Phantom Doctrine Review (PC)

Phantom Doctrine





  • Excellent Turn Based Strategy Gameplay
  • THREE Massively in-depth campaigns to play
  • Use of theme is bang on point
  • Investigation boards give a real sense of mystery and espionage

I recently played This is the Police 2 and though it was great. I enjoyed all the Police investigation style gameplay, mixed in with turn-based strategy missions. But then I picked up Phantom Doctrine (by CreativeForge Games), and a whole gulf in class became clear.

Phantom Doctrine is set during the Cold War era. With three campaigns to play; CIA, KGB, and Mossad, you will be in charge of a secret agent division. There’s a massive conspiracy theory to unravel during the course of the campaigns. But that is all I will tell you of the story.

Phantom Doctrine is a lot closer to Xcom with its gameplay balance though. You start off with a handful of agents and the basic premises as a base. Throughout the campaign you will upgrade your base, hire more agents, train them, etc. One of the earliest unlocks will be the MK Ultra facility. This is where the game becomes super Cold War-esq. You can send Agents that you capture on missions, or even your own agents, in to the MK Ultra for a range of “treatments”.

Again, you will unlock some of these treatments along the course of the campaign. But from Interrogation and Execution, to Brainwashing and convincing them to be a Saboteur, it’s all in there. How deep and dark do you want to go?

It all costs money though. In the early stages of the game, you may need to reluctantly release agents. Only because you can’t afford the cleaning bill. Fortunately the base also comes with a forgery for making a bit of cash. You can also sell any of the equipment that you find in missions.

So what are these missions? This is the turn-base element of Phantom Doctrine. And it’s where the game also swings back to being akin to This is the Police. Stealth is definitely an option, and often the preferred method. It’s a lot more tactical based espionage than kill all the bad guys.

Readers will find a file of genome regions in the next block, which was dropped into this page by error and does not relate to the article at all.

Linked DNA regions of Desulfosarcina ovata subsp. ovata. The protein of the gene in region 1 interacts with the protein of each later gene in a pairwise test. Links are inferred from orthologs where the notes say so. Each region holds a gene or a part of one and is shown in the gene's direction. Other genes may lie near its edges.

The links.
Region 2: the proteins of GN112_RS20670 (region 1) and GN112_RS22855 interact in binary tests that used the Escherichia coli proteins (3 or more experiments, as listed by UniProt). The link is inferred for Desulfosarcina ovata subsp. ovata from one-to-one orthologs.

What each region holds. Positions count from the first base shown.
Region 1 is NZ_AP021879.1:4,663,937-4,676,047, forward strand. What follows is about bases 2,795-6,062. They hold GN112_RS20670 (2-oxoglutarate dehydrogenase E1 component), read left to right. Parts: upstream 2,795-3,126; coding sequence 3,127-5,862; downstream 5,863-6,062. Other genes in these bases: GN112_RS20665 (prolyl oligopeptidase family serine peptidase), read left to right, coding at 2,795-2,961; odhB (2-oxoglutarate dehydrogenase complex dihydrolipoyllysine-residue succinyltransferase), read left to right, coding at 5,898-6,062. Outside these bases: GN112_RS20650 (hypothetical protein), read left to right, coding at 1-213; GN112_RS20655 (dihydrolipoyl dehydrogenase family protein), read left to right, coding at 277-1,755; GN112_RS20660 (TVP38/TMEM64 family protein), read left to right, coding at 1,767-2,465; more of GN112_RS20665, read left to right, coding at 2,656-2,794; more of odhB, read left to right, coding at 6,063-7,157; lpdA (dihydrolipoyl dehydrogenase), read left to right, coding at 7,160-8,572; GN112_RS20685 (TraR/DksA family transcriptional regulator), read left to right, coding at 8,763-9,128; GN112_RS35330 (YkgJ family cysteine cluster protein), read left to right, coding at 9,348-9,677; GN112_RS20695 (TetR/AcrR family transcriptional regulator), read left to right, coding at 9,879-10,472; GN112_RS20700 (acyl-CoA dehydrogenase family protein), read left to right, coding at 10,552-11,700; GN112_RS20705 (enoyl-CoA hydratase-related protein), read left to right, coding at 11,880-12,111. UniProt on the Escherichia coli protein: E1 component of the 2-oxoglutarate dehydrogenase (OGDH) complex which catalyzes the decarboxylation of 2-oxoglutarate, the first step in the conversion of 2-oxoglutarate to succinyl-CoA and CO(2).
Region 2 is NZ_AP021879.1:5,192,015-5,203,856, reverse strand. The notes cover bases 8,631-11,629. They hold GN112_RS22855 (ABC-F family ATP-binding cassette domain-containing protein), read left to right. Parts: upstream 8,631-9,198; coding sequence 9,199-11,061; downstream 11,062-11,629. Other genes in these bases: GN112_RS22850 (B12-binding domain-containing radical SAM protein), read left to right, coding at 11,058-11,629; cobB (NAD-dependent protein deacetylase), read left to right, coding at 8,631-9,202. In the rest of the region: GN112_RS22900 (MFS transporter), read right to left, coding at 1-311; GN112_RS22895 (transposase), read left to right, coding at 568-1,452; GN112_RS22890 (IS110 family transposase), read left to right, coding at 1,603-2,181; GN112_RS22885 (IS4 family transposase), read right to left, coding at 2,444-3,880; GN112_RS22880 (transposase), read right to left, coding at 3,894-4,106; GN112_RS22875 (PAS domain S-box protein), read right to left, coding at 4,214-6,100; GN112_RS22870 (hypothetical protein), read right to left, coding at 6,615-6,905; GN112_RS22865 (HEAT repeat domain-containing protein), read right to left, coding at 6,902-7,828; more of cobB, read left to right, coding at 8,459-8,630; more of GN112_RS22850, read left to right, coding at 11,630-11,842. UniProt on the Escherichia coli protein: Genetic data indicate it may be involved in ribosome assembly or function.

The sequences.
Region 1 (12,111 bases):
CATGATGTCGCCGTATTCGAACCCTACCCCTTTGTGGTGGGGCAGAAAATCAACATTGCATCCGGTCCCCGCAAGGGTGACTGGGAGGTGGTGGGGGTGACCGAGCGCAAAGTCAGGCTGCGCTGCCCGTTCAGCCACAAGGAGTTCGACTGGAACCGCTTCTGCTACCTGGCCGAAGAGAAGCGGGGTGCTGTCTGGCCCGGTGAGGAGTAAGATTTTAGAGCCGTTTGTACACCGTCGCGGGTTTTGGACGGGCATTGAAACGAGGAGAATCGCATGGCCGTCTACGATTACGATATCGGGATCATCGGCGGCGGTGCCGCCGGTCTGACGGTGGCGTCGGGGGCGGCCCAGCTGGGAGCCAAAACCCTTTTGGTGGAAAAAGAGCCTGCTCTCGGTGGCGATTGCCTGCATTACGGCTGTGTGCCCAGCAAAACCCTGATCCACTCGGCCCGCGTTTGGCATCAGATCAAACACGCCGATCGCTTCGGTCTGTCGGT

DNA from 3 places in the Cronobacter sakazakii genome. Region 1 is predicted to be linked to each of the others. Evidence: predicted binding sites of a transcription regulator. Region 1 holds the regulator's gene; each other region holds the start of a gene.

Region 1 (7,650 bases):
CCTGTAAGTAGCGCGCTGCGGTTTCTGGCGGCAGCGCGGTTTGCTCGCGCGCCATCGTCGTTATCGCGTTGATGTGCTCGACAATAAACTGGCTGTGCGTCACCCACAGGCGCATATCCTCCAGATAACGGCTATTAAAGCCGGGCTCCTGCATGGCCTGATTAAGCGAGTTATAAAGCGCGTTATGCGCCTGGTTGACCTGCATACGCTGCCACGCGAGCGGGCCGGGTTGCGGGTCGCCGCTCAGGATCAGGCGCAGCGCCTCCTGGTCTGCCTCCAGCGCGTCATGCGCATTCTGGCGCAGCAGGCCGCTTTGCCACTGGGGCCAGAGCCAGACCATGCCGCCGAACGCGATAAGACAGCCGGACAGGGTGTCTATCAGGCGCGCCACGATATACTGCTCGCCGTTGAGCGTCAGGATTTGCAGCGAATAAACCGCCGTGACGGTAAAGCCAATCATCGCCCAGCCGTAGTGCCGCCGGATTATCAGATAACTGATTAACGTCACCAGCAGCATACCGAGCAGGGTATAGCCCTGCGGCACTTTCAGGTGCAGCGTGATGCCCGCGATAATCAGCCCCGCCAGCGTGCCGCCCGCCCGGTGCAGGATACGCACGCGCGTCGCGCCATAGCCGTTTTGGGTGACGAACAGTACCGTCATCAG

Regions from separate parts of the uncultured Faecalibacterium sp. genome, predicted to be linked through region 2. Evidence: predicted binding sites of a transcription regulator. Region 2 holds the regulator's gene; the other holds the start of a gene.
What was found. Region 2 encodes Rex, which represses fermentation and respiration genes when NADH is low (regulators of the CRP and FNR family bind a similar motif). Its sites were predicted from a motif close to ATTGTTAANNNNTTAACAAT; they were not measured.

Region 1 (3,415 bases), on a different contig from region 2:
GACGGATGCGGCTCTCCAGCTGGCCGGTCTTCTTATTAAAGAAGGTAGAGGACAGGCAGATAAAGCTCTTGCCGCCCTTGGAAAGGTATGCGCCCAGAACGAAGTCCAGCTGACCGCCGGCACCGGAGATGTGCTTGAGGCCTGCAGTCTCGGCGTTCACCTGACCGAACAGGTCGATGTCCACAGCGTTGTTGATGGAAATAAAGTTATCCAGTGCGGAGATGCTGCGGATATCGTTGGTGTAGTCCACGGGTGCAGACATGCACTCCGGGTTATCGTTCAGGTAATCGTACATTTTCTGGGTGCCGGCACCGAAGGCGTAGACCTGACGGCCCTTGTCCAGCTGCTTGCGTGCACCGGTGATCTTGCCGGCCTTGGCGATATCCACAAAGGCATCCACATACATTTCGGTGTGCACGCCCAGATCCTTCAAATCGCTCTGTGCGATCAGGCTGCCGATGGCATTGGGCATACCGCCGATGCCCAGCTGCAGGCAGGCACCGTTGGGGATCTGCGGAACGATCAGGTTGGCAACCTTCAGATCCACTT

Maps will generally have a “restricted zone”. If your agents get spotted in here, then espionage mode will end and it’s time for combat. You have the option to send your agents on a surveillance mission before a tactical mission. If you do, the ability to send agents in under disguise becomes available in the tactical mission. This allows you get in those restricted zones, so long as you don’t get too close to an enemy agent.

Usually you will have an enemy agent to kill or capture. Capturing is preferable as you can then glean some info out of them in the MK Ultra facility. There are also pieces of loot and secret documents hidden around the level.

And these secret documents are what make up the second part of Phantom Doctrine. They all get fed into an investigation board, much like the ones in This is the Police 2. Only in a much more engaging way.

The documents will either be:

  • Photographs or images, with already identified code words.
  • Redacted documents.

With the redacted documents you need to open them up and click on the code words to identify them. Once you have several pieces of intel on the board, you will be able to tie together matching code words. And slowly the web unwinds and you’ll uncover the person, place or organization you were trying to identify. It may be a little side feature of the game, but it’s done superbly. And over the course of a campaign that can take 40+ hours to complete, they break up the gameplay in a nice way.

Phantom Doctrine is some grade A level covert spy work. Executed with precision and style. Not to mention the in-depth story plots of the campaign that I do not want to spoil for you. You’re just going to have to get the game to uncover those mysteries for yourself.

10 stealth infiltrations out of 10

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